Friday, April 29, 2016

Cycling for Plato? – contemplating a reluctant protest

An editor of the Cherwell Magazine, Oxford’s Independent Student Newspaper, asked me to comment on my recent protests outside Balliol: ‘We would be particularly interested in finding out about your aims and what you wish to demonstrate as well as any further plans to protest.’ I replied that I was contemplating ‘Cycling for Plato’: ‘I intend to cycle to Oxford University, from Oxford to Cambridge University, then take a ferry to Holland, cycle to Freie Universitaet in Berlin, then to Charles University in Prague, then to Heidelberg University, then to Sorbonne in Paris, and end as a homeless person at Oxford. I shall ‘cycle for Plato’, for Plato deserves to be read and discussed, and I believe that there are young people at universities I intend to visit who would find as much delight in Plato as I have done, if they were provided with an opportunity to find the right way to enjoying him. I have marked the proposed ‘Cycling for Plato’ with a question mark, for nothing would please me more than if one of the Oxford Colleges found for me a room, allowed me to give lectures on Plato to students, and thus enabled me to resume my study of Plato, so that I would not have to get on my bicycle.’

This morning I woke up all in sweat. Is it not crazy, the protest that I am contemplating to undertake? I intend to end as a homeless person at Oxford. Is it necessary? My wife insists that I write to Pension Service, inform them that our divorce will be finalized in less than five weeks and that they should begin to send me Income Support as they did before she got a better pay and I was left with £28.03 of weekly state pension; she insists that I apply for the housing benefit so that I can get private housing. I told her that I informed the Pension Service of our divorce and gave them the detail of my bank account in March. If they still send the £28.03 of weekly pension to her bank account, that’s fine with me; it’s the least I can do to contribute to my children’s upbringing (my daughter is 16, my son is 14): ‘As you well know, the Pension Service charged me with a debt of £11,856.70 in 2009. All my appeals to the Pension Service to revise their decision have been in vain. I finally appealed to the Master of Balliol, asking him that a Balliol lawyer looks into the matter; on April 25 he replied “Dear Dr Tomin, I am sorry for all your troubles, but sadly can not do anything I believe to alleviate them.” – The least I can do is not to apply to the Pension Service for help unless I am completely destitute. On April 11 I was informed by the Czech equivalent of the Pension Service that my monthly pension will be 3233 Kč, which means approximately £94.34 a month. In the autumn of the last year I received a five-year back payment of my Czech pension; it should keep me going during my cycling protest.’ – Isn’t it time to swallow my pride and do as my wife suggest?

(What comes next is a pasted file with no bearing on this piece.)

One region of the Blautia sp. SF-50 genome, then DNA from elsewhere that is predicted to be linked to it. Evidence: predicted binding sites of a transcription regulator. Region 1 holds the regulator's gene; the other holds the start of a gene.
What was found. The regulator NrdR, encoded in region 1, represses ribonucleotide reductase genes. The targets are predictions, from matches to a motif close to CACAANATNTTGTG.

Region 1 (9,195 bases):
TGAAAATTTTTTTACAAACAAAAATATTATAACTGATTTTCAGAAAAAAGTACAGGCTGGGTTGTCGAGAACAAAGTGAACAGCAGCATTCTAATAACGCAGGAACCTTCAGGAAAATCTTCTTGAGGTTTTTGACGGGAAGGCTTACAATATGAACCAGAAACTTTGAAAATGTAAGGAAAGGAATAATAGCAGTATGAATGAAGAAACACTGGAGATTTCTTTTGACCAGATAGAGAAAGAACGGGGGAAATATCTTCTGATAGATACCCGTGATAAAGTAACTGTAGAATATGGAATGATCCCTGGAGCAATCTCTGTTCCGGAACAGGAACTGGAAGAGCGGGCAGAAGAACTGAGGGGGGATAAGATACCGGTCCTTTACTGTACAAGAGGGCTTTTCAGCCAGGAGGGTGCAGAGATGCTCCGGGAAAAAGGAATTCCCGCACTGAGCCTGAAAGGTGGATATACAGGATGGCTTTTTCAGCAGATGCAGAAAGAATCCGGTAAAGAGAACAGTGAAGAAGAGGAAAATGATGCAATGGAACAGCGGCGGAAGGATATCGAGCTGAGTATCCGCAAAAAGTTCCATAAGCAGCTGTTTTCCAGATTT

In my reply to the editor of the Cherwell magazine I wrote that my idea of a ‘cycling protest’ goes back to 1984: ‘It was the Rt. Hon. Norman Tebbit who inspired me with the idea of getting on my bicycle. I simply wanted to express my wish to be accepted as partner in an endeavour to involve students in philosophy.’ What prompted me to my ‘cycling protest’ more than thirty years ago was Martin Walker’s three-part-investigation into ‘What’s gone wrong with philosophy in Britain?’ published in The Guardian. In ‘The Latter Days of Philosophy’ I wrote: